One morning at dusk when my mother was braiding my hair, getting me ready for school she revealed a lesson for life to me. She said, with a guilty smile, “Never go to a girls college! Girls are dishonest friends.” She said this, in spite of the fact she herself is a feminist and a product of girls school and college. Anyway, I have come to a realisation that the ‘lesson’ she taught was not so much the truth but a gendered stereotype. Contrarily, I have learnt six important truths for life from studying in a girls college.
Girls college – much more than a room of ‘dishonest friends’
Conventionally, studying in a girls college is metaphorically related to the ‘purdah system’ within the ‘empire’ of patriarchy. It has often been named as ‘escape from male dominance’, ‘apolitical, or excuse from active and real politics.’ The existence of a ‘girls college’ has been criticised as an accomplice of patriarchy that restricts women in “Rooms of their own.” However, the fecundity of that closed room is evident in the independence and self-development of the woman in her own space, language and ideologies (free from patriarchal surveillance).
The existence of a ‘girls college’ has been criticised as an accomplice of patriarchy that restricts women in “Rooms of their own.” However, the fecundity of that closed room is evident in the independence and self-development of the woman in her own space, language and ideologies
Importance of my voice as a woman
Being a part of a girls institution, I can empathetically document its effective dimension in framing who I am today. The first and the foremost lesson I learnt was the importance of my voice as a woman in the society of inter-sectional politics. As a part of a girls college, I have learnt the importance of Feminism to identify and combat the patriarchy in everyday life that was invisible and ignored. It became a magnifying glass to look at the idea of ‘gender equality’ from a woman’s perspective.
The idea of women solidarity and shared experience
This microscopic view of ‘gender equality’ brings me to the next important learning from a girls institution, that is, the idea of women solidarity and shared experience. It is known that the idea of gender equality has inherent hypocrisy and compliance with patriarchy. It often holds the ‘man’ as the ideal human to which a woman should be treated equally. The importance of sisterhood and connection with intellectual and powerful women removes the gendered idea of the ideal human. The girls college allows smooth transfusion of ideas and experience among different women, establishing an alternative of an ‘ideal woman.’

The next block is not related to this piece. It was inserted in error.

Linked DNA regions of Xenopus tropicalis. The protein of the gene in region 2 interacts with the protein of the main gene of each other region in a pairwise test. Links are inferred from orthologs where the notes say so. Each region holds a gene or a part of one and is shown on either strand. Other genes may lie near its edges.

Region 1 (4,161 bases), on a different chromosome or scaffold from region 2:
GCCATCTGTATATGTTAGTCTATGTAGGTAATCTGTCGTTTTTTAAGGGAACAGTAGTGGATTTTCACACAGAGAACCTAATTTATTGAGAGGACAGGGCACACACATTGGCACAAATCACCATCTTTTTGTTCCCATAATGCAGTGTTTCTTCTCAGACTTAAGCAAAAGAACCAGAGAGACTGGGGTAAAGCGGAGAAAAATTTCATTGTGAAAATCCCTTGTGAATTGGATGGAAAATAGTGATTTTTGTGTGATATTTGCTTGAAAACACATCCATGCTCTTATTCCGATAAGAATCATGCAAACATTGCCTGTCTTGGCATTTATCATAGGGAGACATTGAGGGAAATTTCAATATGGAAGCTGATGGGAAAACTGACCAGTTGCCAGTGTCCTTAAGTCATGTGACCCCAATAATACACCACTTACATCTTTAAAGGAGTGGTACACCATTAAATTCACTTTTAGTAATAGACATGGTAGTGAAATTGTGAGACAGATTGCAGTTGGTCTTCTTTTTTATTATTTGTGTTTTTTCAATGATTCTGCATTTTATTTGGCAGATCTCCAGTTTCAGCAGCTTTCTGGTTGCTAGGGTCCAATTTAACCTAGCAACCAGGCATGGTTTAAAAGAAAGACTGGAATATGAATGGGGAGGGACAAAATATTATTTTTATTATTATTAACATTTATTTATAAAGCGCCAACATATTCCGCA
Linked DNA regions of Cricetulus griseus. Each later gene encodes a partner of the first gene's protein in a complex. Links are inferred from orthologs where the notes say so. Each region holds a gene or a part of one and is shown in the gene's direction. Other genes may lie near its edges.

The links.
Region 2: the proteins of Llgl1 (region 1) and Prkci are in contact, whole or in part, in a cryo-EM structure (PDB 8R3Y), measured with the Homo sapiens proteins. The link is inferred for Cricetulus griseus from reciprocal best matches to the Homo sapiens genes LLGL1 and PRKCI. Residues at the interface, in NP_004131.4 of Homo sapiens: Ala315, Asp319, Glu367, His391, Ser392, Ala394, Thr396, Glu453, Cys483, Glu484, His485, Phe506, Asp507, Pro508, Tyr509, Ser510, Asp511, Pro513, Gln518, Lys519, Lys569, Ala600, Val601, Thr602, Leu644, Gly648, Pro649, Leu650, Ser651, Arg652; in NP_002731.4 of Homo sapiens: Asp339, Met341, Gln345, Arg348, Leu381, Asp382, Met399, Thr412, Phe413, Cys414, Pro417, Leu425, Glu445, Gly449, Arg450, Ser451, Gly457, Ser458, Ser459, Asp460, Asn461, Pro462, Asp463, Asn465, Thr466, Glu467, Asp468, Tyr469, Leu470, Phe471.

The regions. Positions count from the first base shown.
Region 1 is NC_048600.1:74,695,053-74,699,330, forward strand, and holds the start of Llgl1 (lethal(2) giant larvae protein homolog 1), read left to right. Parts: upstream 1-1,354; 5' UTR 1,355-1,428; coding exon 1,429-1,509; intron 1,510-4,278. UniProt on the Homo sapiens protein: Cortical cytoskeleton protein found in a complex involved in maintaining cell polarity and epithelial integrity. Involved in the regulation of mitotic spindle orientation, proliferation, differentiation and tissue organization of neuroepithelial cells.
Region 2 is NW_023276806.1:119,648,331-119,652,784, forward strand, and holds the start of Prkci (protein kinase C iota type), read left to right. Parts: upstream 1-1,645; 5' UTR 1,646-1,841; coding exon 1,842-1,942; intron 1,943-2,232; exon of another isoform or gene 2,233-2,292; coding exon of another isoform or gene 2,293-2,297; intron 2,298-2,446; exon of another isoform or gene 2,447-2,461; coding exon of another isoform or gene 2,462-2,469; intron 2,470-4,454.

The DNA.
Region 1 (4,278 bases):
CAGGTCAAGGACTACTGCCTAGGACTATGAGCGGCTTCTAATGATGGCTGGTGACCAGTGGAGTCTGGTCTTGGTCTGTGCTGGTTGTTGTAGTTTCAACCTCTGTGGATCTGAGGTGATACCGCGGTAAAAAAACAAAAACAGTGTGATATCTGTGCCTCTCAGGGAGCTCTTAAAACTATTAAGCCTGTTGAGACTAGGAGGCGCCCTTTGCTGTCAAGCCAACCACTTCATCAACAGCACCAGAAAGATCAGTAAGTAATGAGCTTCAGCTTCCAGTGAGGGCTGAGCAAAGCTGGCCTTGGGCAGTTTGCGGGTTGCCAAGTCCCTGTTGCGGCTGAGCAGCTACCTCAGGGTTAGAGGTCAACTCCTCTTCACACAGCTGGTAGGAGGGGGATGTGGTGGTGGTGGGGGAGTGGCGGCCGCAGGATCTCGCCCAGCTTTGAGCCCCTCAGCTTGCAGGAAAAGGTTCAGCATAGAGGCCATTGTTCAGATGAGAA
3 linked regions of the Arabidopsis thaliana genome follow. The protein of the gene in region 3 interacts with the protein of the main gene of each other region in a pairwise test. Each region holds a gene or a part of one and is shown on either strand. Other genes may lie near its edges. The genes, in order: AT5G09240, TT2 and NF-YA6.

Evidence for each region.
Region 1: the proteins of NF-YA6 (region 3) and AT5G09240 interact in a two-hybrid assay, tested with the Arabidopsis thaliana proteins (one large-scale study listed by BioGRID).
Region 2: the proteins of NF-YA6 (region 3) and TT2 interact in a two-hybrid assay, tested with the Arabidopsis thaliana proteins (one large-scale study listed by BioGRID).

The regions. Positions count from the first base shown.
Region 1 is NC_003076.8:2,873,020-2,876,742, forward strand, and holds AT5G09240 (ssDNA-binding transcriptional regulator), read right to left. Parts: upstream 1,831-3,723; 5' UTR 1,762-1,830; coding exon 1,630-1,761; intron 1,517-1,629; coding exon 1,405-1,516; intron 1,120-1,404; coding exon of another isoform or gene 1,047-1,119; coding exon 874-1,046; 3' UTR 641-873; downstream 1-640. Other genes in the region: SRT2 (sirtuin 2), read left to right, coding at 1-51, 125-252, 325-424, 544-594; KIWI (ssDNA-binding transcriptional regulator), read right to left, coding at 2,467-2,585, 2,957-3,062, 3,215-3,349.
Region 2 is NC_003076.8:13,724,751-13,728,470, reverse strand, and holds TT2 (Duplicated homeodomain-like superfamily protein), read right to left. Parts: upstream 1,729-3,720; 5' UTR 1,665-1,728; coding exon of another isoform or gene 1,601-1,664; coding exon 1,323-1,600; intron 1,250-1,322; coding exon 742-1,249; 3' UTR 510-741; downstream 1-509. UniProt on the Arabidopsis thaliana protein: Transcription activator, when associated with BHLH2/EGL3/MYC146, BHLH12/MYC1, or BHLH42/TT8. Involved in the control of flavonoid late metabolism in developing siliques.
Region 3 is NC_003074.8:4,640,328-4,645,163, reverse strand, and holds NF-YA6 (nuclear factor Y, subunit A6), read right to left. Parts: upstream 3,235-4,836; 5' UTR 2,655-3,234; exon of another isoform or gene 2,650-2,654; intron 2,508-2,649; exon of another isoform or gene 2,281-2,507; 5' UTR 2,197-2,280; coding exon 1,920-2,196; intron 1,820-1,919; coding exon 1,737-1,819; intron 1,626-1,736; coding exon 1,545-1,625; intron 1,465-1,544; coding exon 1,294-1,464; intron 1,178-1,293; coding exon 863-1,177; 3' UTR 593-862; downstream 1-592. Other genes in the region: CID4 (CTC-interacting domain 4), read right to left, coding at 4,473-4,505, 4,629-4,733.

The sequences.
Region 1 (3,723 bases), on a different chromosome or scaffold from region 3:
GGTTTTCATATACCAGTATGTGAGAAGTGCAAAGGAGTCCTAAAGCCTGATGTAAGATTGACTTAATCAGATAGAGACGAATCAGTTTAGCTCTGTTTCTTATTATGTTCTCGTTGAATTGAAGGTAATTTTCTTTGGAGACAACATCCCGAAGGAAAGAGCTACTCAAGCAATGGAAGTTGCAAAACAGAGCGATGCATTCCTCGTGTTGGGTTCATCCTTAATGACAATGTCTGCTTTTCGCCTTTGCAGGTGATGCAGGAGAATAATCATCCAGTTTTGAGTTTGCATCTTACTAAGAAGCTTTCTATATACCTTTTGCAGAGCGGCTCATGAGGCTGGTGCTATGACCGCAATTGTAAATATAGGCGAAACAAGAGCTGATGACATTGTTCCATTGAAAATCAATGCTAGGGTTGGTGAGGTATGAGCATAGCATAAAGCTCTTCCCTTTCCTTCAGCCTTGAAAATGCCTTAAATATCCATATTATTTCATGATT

Openness and outspokenness
A girls college, allows a free flow of ideas without the inherent hesitations in the presence of a male figure. It is this frozen mass of ‘inherent hesitation’ that I could meltdown, and speak whatever I want. The talks about menstruation, sex, rape and other ‘hushed’ topics became important discourse which needs discussion and actions. This favourable environment of openness makes a girls college different from co-ed colleges where not everyone can be outspoken owing to inherent restrictions in a ‘mixed crowd.
It is not true that girls college is opaque to ides of the other gender, or has a singular perspective. Like any other co-ed colleges, there are people with different perspectives and are not debarred from expressing them.
Co-existence of different identities
It is not true that girls college is opaque to ides of the other gender, or has a singular perspective. Like any other co-ed colleges, there are people with different perspectives and are not debarred from expressing them. The male professors in girls college are a good example to break this conception of ‘singular perspective’. Besides, I also learnt the idea of trans identity and choice of homosexuality. My college is an active supporter of transgender identity and homosexuality. A place trying to combat inequalities and stereotypes in society cannot be unknown to the intricacies of different discrimination. Rather, it becomes the active ground to accept identities and fight for it. This possibility of peaceful coexistence of different identities and the prospective idea of gender equality that should be achieved is learning from a girls college.
A new idea of gender equality
With these politically strong ideas and ability to express my own voice, girls college made me personally a politically active person, with opinions and choices, simultaneously refuting the patriarchal idea of girls college’ as an ‘apolitical institution.’ Being a part of the girls college, I could frame a new idea of equality in the offing, which is not gendered but is a statistics of knowledge and experience of different people.
Image credit: Lets Intern
Rudrani Kumari is an intern with SheThePeople.TV. The views expressed are her own.
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